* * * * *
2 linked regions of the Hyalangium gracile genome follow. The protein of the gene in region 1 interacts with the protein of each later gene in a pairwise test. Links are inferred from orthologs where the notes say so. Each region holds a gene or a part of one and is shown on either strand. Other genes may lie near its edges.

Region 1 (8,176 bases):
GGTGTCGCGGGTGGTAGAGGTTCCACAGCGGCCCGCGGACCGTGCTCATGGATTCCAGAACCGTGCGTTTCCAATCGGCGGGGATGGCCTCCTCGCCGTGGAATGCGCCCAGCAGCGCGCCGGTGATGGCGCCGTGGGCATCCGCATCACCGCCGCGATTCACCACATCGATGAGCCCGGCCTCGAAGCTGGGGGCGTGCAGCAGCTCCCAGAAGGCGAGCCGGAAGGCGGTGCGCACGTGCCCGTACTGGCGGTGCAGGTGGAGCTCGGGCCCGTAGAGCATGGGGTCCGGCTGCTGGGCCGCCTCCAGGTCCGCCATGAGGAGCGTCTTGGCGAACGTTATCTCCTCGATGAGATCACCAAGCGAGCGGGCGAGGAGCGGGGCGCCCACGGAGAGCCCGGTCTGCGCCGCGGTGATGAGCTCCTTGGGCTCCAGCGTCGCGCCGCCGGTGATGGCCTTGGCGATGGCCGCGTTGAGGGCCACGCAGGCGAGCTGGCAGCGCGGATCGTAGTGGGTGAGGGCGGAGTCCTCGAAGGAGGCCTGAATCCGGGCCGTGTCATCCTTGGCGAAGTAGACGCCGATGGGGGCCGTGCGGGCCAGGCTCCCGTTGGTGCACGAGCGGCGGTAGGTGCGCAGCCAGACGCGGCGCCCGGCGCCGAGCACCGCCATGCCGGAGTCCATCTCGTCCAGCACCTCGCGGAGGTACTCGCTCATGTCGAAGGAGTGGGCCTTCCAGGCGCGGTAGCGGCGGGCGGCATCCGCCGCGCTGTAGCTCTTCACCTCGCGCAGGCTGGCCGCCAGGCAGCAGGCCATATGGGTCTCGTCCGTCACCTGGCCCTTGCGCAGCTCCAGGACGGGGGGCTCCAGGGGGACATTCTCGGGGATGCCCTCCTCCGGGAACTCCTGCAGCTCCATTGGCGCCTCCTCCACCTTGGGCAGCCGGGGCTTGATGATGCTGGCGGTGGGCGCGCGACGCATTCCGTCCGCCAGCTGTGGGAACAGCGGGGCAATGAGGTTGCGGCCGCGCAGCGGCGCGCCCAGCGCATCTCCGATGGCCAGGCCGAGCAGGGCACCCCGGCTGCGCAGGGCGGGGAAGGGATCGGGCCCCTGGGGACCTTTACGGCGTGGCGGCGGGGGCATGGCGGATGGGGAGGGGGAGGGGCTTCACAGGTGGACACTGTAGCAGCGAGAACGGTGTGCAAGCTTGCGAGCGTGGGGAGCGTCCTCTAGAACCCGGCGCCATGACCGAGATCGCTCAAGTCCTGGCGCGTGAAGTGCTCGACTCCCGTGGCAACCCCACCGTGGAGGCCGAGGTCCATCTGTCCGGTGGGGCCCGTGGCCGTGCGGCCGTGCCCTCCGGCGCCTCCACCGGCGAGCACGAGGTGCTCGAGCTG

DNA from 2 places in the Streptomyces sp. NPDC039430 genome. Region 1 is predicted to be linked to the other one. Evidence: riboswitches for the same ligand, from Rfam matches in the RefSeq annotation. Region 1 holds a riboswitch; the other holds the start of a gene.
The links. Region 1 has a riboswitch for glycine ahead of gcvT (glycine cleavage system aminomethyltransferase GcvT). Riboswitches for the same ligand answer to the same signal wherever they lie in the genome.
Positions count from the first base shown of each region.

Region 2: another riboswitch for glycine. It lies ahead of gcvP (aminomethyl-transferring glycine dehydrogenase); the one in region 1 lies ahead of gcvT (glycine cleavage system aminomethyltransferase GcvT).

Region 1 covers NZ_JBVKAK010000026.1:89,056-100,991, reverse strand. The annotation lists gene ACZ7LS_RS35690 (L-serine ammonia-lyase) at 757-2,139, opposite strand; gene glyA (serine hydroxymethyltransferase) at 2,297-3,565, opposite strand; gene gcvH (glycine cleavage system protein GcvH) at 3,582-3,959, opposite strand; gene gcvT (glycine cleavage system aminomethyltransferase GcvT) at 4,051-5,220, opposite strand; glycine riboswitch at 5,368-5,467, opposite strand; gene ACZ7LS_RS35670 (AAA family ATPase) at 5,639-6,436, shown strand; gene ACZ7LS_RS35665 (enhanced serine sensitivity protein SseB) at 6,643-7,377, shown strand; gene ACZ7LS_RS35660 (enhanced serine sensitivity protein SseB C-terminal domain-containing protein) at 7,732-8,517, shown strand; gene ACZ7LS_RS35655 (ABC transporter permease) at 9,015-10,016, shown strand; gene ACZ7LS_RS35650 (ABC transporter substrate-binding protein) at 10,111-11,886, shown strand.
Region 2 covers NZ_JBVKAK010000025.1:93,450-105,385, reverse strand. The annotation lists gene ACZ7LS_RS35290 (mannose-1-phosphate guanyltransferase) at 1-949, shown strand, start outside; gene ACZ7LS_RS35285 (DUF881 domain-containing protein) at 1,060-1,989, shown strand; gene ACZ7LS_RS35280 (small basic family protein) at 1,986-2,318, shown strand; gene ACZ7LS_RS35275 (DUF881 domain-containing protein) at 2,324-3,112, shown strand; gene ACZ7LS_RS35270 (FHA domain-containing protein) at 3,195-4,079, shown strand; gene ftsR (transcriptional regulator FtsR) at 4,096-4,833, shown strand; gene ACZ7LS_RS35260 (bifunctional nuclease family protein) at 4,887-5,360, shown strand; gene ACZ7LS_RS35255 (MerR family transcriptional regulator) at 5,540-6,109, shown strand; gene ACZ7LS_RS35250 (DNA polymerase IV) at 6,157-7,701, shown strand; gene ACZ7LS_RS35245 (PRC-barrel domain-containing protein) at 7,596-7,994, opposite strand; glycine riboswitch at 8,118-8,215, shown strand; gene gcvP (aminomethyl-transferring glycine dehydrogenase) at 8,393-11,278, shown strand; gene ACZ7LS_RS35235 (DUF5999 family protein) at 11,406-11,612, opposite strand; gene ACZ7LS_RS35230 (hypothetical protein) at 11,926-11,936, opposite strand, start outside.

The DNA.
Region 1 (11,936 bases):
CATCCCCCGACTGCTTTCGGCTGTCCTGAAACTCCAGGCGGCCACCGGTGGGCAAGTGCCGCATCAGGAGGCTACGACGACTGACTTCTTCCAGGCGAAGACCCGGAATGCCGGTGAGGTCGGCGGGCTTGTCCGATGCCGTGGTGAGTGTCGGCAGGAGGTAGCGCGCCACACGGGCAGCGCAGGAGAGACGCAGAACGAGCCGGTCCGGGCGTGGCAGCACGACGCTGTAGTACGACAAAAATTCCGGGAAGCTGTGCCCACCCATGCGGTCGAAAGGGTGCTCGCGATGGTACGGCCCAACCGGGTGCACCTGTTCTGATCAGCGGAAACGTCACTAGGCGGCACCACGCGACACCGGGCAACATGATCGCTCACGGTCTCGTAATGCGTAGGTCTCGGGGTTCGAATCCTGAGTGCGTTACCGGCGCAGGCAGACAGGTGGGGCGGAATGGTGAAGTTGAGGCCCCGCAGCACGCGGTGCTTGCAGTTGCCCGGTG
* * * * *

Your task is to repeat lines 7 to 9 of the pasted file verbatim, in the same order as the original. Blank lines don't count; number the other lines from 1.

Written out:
Region 2: another riboswitch for glycine. It lies ahead of gcvP (aminomethyl-transferring glycine dehydrogenase); the one in region 1 lies ahead of gcvT (glycine cleavage system aminomethyltransferase GcvT).

Region 1 covers NZ_JBVKAK010000026.1:89,056-100,991, reverse strand. The annotation lists gene ACZ7LS_RS35690 (L-serine ammonia-lyase) at 757-2,139, opposite strand; gene glyA (serine hydroxymethyltransferase) at 2,297-3,565, opposite strand; gene gcvH (glycine cleavage system protein GcvH) at 3,582-3,959, opposite strand; gene gcvT (glycine cleavage system aminomethyltransferase GcvT) at 4,051-5,220, opposite strand; glycine riboswitch at 5,368-5,467, opposite strand; gene ACZ7LS_RS35670 (AAA family ATPase) at 5,639-6,436, shown strand; gene ACZ7LS_RS35665 (enhanced serine sensitivity protein SseB) at 6,643-7,377, shown strand; gene ACZ7LS_RS35660 (enhanced serine sensitivity protein SseB C-terminal domain-containing protein) at 7,732-8,517, shown strand; gene ACZ7LS_RS35655 (ABC transporter permease) at 9,015-10,016, shown strand; gene ACZ7LS_RS35650 (ABC transporter substrate-binding protein) at 10,111-11,886, shown strand.
Region 2 covers NZ_JBVKAK010000025.1:93,450-105,385, reverse strand. The annotation lists gene ACZ7LS_RS35290 (mannose-1-phosphate guanyltransferase) at 1-949, shown strand, start outside; gene ACZ7LS_RS35285 (DUF881 domain-containing protein) at 1,060-1,989, shown strand; gene ACZ7LS_RS35280 (small basic family protein) at 1,986-2,318, shown strand; gene ACZ7LS_RS35275 (DUF881 domain-containing protein) at 2,324-3,112, shown strand; gene ACZ7LS_RS35270 (FHA domain-containing protein) at 3,195-4,079, shown strand; gene ftsR (transcriptional regulator FtsR) at 4,096-4,833, shown strand; gene ACZ7LS_RS35260 (bifunctional nuclease family protein) at 4,887-5,360, shown strand; gene ACZ7LS_RS35255 (MerR family transcriptional regulator) at 5,540-6,109, shown strand; gene ACZ7LS_RS35250 (DNA polymerase IV) at 6,157-7,701, shown strand; gene ACZ7LS_RS35245 (PRC-barrel domain-containing protein) at 7,596-7,994, opposite strand; glycine riboswitch at 8,118-8,215, shown strand; gene gcvP (aminomethyl-transferring glycine dehydrogenase) at 8,393-11,278, shown strand; gene ACZ7LS_RS35235 (DUF5999 family protein) at 11,406-11,612, opposite strand; gene ACZ7LS_RS35230 (hypothetical protein) at 11,926-11,936, opposite strand, start outside.